Standing in front of my classroom this morning, I felt nauseous. It was that icky yellow feeling up and down my belly, from about my esophageal sphincter to the Main Exit. While we were talking about how to evaluate a web site, I was thinking about whether or not I was going to throw up.
I put me on Auto-Teach so that my mind could briefly run down the possible reasons why I was feeling this way. What had I eaten? Not much—my fridge was broken. I was living out of my pantry, freezer, and a cooler with some food in it, but to be honest, I was so pressed for time these days that I’d been living on peanut butter and jelly sandwiches, yogurt, nuts, and apples.
Yogurt. I wondered if that could be the cause of my icky feeling. The last cup I’d taken out of my dying fridge had seemed kind of warm, so I ate it because I didn’t want to waste it. Maybe it had been too warm. I don’t know. Could just as well have been the string cheese. All I knew was that I’d had this uncomfortable feeling on and off for a couple days. I would put all the warm food from the fridge into the garbage when I got home, and only eat the cold stuff from the cooler until my new refrigerator arrived.
Problem solved. Resume Teaching.
Driving home, I wondered what my cats were doing. I was pretty sure they weren’t fighting anymore because Sara had handed out The Pecking Orders a few nights ago, and everybody signed. It was Sara, Leo, then Lucy, poor Lucy. There was finally peace in my house. But Sara had even made me sign: I had to waive the rights to sleeping alone. No longer would my three cats be banished, together, to their room at precisely 9:15 every night. Instead, they could sleep on my bed or not, roam around or not. My only rule was “don’t bug me”.
I got home and noted the absence of a paper in my driveway. My heart panged a little for it. I canceled it because I don’t have time to read it anymore. I’ve also been meaning to cancel my membership to Costco and Netflix, and pay down my second mortgage more. These things fall under “Financial” on my to-do list though, so they got put away as I walked from my garage into my house. There was enough to do right now without worrying about that.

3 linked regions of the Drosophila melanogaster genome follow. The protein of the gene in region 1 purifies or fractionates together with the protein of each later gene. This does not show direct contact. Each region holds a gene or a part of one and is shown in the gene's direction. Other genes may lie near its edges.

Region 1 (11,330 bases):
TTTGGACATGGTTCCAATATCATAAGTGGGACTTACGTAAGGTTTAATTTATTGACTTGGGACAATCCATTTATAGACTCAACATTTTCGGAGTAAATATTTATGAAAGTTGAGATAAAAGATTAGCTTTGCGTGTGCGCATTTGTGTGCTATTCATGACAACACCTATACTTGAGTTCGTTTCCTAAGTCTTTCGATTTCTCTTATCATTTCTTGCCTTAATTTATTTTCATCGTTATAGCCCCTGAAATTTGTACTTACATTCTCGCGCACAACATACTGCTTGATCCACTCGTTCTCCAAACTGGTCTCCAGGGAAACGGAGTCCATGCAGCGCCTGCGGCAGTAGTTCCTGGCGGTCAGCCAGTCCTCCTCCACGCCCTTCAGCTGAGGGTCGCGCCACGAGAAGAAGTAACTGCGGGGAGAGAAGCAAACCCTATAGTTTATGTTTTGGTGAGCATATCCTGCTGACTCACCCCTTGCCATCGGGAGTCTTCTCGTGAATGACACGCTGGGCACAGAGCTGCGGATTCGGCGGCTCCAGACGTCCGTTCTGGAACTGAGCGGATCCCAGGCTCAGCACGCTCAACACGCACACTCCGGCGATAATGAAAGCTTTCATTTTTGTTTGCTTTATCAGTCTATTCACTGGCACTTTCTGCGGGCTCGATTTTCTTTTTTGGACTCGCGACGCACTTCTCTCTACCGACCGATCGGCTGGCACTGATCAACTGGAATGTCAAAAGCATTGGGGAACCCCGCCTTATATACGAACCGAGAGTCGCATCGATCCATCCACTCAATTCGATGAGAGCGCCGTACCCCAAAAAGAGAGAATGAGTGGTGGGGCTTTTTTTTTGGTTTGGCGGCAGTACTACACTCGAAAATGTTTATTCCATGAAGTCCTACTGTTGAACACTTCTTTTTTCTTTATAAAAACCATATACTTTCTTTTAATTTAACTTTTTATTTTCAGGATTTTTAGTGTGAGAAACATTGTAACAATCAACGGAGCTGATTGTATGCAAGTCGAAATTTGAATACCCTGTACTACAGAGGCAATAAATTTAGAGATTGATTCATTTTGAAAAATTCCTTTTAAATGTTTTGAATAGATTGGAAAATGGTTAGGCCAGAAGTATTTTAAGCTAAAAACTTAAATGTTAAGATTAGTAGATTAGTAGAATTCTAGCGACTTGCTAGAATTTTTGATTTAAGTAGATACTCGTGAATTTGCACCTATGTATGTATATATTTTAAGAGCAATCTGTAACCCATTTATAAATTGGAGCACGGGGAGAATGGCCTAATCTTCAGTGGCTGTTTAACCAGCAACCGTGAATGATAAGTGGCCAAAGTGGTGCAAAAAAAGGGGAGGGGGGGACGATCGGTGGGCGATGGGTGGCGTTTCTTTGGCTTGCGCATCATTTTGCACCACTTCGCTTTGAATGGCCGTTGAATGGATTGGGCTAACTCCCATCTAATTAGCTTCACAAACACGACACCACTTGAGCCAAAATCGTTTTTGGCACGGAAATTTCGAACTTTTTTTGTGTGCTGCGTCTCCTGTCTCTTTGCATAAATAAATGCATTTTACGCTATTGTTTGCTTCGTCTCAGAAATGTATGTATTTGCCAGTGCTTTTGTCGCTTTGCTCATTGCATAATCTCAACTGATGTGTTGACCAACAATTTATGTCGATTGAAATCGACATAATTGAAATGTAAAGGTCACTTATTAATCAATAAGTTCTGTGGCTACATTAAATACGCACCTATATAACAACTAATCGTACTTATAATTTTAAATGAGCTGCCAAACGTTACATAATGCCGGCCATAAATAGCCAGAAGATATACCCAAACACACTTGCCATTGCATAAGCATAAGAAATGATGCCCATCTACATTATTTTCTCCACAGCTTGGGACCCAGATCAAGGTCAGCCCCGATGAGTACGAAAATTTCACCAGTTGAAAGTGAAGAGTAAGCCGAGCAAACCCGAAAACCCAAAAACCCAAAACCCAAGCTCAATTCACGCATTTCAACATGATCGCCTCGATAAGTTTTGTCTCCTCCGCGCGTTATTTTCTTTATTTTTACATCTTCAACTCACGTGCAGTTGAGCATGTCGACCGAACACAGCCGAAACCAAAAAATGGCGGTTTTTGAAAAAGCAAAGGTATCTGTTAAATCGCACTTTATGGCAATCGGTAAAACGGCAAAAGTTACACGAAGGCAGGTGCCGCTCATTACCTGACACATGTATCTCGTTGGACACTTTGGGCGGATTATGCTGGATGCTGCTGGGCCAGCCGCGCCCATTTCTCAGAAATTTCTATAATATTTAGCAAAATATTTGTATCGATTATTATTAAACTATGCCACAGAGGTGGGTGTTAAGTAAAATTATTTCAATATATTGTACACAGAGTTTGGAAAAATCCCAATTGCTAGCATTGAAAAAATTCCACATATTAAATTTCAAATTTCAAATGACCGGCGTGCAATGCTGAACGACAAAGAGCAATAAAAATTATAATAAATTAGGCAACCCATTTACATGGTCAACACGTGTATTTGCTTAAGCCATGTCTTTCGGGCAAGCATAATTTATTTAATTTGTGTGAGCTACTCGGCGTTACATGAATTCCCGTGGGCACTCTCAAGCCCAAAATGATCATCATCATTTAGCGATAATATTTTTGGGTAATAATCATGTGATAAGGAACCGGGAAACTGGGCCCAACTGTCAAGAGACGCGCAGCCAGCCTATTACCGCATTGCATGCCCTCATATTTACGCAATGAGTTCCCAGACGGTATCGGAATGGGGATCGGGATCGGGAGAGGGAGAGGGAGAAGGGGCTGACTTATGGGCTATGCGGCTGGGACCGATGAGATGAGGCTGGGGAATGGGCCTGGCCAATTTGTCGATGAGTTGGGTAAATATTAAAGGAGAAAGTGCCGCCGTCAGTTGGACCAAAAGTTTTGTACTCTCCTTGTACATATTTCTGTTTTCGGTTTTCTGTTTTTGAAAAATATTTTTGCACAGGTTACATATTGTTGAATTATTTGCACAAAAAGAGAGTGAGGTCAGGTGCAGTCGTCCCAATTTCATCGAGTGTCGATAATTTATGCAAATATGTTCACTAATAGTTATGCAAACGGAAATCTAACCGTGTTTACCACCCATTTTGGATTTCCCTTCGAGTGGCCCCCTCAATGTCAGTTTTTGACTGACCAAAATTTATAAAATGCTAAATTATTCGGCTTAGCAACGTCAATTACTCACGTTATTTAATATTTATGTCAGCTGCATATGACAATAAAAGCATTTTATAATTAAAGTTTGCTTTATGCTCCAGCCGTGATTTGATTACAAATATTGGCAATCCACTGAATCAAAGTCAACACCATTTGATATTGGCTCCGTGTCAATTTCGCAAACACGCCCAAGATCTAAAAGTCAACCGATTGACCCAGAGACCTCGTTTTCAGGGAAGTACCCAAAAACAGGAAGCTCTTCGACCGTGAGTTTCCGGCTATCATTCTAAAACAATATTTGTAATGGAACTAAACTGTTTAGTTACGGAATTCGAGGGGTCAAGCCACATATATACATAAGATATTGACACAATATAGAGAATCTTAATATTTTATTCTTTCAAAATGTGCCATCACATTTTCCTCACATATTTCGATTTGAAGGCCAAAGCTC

My next immediate task was moving Leo’s litter box out of my bathroom and back into the cat room. I couldn’t wait. I’d been stepping out of my shower, clean, onto kitty litter for the last week. He also seemed to choose my purest moments for taking a dump, like when I was doing my final gentle pirouettes into bed, made up with fresh linens.
I walked through the door with two bags of ice and said hi to everybody, then walked around the corner into the kitchen. My refrigerator was still there, looking beat-up. Some of my magnets were knocked off and even broken during Sara and Leo’s skirmishes in the kitchen, so there are bare spots, and now you can see the dust next to the shiny patches uncovered. I put the bags of ice down, picked up the cooler and let it drain in the sink, then put it back down and opened it up. The sight of yogurt cups pushed the yellow ribbon of ickiness up from my esophageal sphincter more towards the back of my throat. I poured the ice on top and shut the top. I wanted to get to Leo’s box.
I strode down the hallway because I’ve been feeling confident lately, back through my bedroom and into my bathroom. My poor bathroom. It has the same midget toilet and “vanity” that came with the place in 1984. The vanity has a newish wooden toilet paper dispenser screwed to the side, just two posts and a spindle—somebody trying to spruce up the place. The two posts are installed too far apart, so the spindle always falls out. Finally, I just left it out. I put the toilet paper wherever I felt like it.
After looking at those two wooden posts for about six years—and having recently spent more time than usual in this bathroom, with the toilets backing up and Leo being in here and for other purposes too— I got the bright idea of sticking two rolls of toilet paper onto the posts themselves, suddenly supplying the toilet paper user with twice as much toilet paper as before. The more I tested it, the more I realized that I was also cutting down on waste.
This, I think, is worth having to wait six years for, especially because it was my dad who installed those posts, at my request.
I might leave them up forever.